I wanted to put [the songs] in EPs like that because each one has a different emotion and I felt like they go really well with each other and I wanted to separate them before I put them all together.
Substream: You talked about wanting something that was more truthful in pop music- are there any other artists that come to mind when you talk about that, like contemporarily?
BM: They’re not pop but Paramore- they’re considered alternative- [have] always done a really good job of just talking about things that aren’t necessarily what everyone else wants to talk about all the time.
Also that song “Rockabye” [by Clean Bandit] that was huge on the radio a few months ago- I thought that was cool because if you really listen to the lyrics it’s really sad and I’m sure a lot of people can relate to the story behind that. I just thought it was interesting to hear that on pop radio.
I think Lorde does a really good job of doing that. There’s certain artists who are kicking ass.
Substream: I feel like it’s starting to be more and more common that people do that in pop and I think that’s cool.
BM: I think, yeah.
Substream: Each of the EPs has a different emotion- blue was sadness, red was anger- what’s yellow?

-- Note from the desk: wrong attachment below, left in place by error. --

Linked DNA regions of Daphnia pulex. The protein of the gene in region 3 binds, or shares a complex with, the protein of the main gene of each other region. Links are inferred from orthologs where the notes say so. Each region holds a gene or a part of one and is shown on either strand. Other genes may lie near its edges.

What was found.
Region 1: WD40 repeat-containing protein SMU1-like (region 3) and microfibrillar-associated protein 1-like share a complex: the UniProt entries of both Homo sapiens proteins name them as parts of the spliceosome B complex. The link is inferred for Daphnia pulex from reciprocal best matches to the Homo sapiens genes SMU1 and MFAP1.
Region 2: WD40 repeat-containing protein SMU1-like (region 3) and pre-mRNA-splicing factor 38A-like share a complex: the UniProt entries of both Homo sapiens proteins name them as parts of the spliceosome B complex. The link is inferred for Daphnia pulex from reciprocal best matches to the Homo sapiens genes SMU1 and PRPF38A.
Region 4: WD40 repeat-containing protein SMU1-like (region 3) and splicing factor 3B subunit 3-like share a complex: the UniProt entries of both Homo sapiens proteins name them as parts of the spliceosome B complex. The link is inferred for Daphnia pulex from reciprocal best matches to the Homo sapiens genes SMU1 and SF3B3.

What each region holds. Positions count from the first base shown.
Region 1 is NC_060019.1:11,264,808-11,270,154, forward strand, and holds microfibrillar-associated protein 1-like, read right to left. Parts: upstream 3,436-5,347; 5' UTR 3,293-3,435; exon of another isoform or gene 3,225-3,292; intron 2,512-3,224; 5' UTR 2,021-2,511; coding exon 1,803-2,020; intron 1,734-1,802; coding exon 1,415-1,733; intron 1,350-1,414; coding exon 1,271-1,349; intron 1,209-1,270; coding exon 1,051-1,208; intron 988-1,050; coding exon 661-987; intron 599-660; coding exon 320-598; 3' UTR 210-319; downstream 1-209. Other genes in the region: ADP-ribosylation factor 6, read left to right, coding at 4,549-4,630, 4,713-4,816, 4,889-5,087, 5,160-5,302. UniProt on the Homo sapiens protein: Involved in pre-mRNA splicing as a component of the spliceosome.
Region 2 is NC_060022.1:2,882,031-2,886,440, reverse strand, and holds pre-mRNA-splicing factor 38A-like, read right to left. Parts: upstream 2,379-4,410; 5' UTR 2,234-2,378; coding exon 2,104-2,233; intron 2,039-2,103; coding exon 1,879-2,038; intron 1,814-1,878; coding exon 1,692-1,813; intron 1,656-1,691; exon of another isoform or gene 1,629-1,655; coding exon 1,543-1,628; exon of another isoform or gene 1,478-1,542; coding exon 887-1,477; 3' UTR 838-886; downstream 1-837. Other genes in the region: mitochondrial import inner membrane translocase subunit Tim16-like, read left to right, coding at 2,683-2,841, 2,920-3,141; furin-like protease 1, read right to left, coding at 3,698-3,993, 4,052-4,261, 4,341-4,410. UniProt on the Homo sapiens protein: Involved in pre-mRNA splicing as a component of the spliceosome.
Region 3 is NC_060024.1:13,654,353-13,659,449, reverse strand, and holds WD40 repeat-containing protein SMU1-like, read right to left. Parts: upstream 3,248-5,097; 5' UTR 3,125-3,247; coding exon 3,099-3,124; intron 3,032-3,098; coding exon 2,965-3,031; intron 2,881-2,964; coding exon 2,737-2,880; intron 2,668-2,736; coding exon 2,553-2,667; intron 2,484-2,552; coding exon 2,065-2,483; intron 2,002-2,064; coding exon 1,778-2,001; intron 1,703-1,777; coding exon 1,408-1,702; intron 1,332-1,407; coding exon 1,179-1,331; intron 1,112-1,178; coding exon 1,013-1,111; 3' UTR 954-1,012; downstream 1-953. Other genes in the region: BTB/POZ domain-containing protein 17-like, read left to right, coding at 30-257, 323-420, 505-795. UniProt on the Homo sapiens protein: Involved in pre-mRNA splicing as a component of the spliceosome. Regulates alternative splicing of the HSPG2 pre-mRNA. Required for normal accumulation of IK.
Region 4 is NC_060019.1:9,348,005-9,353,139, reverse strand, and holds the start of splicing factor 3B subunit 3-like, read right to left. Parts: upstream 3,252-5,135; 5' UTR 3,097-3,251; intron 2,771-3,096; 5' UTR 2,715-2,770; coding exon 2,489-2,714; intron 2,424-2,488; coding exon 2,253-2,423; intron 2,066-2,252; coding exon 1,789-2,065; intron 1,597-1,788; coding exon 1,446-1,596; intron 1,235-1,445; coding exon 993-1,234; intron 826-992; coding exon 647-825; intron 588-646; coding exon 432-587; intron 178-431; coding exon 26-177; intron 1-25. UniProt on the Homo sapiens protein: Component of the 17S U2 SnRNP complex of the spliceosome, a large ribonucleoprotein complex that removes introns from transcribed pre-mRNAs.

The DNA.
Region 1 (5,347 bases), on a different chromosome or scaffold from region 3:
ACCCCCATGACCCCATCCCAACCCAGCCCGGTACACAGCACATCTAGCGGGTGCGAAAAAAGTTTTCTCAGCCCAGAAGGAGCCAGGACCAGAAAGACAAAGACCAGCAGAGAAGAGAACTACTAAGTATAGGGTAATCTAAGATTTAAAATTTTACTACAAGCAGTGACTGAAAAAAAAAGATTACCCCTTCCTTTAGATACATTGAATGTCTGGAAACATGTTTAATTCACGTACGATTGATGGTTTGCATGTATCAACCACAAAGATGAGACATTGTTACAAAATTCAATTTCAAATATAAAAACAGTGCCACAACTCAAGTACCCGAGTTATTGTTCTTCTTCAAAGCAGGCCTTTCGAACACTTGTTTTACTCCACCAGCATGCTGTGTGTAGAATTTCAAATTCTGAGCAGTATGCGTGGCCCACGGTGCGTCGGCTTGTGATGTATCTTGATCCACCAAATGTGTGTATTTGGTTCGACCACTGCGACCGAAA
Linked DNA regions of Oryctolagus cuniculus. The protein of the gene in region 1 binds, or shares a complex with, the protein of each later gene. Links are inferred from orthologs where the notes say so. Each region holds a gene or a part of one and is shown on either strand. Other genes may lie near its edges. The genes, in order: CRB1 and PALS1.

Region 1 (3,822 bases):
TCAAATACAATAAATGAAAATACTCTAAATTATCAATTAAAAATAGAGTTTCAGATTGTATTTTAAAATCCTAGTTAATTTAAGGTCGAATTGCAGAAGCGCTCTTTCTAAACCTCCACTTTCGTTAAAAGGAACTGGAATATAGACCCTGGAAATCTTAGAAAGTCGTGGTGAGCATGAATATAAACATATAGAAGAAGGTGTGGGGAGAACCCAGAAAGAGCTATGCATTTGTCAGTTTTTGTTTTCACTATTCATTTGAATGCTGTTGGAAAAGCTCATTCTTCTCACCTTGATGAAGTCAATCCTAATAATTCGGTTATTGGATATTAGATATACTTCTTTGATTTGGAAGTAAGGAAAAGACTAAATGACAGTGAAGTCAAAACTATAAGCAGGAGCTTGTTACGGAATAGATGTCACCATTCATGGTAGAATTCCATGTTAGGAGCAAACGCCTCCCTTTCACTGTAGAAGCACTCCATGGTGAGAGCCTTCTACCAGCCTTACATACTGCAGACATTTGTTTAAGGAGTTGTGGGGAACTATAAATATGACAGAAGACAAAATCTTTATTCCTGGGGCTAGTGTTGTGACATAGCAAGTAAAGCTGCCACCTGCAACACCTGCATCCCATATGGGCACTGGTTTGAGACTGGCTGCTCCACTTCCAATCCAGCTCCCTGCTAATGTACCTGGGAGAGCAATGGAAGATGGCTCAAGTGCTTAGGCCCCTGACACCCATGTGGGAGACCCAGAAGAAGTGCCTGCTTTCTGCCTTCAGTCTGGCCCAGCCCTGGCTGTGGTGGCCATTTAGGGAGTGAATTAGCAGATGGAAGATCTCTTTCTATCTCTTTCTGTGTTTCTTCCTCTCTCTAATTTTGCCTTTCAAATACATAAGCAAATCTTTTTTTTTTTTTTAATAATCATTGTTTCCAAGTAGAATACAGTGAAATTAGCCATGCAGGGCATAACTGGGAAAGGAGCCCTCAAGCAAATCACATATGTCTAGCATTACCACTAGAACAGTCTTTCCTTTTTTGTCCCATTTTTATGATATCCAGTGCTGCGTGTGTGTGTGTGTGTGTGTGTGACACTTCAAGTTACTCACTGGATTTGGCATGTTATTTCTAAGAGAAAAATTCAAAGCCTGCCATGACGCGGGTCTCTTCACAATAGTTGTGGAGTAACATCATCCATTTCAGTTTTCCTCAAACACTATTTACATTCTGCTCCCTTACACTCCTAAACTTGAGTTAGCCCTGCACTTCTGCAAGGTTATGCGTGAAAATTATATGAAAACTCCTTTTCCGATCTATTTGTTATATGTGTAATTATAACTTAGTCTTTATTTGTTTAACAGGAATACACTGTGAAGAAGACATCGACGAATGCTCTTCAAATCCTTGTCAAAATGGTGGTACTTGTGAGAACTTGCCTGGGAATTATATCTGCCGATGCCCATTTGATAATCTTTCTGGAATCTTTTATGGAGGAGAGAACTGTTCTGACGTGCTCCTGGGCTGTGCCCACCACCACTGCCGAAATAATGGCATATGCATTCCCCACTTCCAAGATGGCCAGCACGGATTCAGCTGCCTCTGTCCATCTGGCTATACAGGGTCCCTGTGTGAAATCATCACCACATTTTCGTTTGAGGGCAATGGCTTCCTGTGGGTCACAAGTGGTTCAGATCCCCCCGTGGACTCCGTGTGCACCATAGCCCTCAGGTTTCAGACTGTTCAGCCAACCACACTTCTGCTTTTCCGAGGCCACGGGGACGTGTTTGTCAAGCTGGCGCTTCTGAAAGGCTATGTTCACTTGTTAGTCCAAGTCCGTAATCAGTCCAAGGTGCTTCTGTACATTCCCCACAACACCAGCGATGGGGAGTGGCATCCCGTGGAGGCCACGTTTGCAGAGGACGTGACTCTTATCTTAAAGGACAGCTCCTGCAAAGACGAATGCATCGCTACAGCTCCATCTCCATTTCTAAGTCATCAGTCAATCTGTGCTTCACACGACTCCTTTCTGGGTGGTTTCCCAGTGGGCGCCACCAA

BM: Yellow is- not necessarily that there’s a light at the end of the tunnel but kind of to say that once you go through a certain experience that tears you apart at the time it makes you stronger in the end and if you deal with one thing that’s really difficult, it better prepares you for the next difficult thing. So- it’s basically saying that everything that is shitty, ends- but something will come along again that is difficult for you, but because you’ve already dealt with this one thing, you’re better [prepared] for the next.
Substream: What doesn’t kill you makes you stronger?
BM: Yeah- exactly.
Substream: Did you write all of Blue, then all of Red, and then all of Yellow?
BM: I wrote all the songs for Chapter 1: Blue over the course of probably six months before we ever released it. That was the very beginning of the writing process for this album and for a while I was trying to figure out what the sound was.
Substream: Did you know when you were starting the writing process that you were going to do three EPs?
BM: No, I didn’t know! All the songs that are on Chapter 1: Blue actually started being created like a few months in to the process. We released Chapter 1: Blue and we already had one of the songs for Chapter 2: Red but I did want to keep them current and I did want to take the opportunity to write in between each EP so that each one could be current to my actual life as it was happening. After we released Chapter 1 I went back and I was writing for Chapter 2, then we put out Chapter 2 and now Chapter 3 is coming out September 15 and we don’t even have the 3rd song confirmed yet- I’ve been in the studio the past few weeks writing for it so everything is very current before it comes out.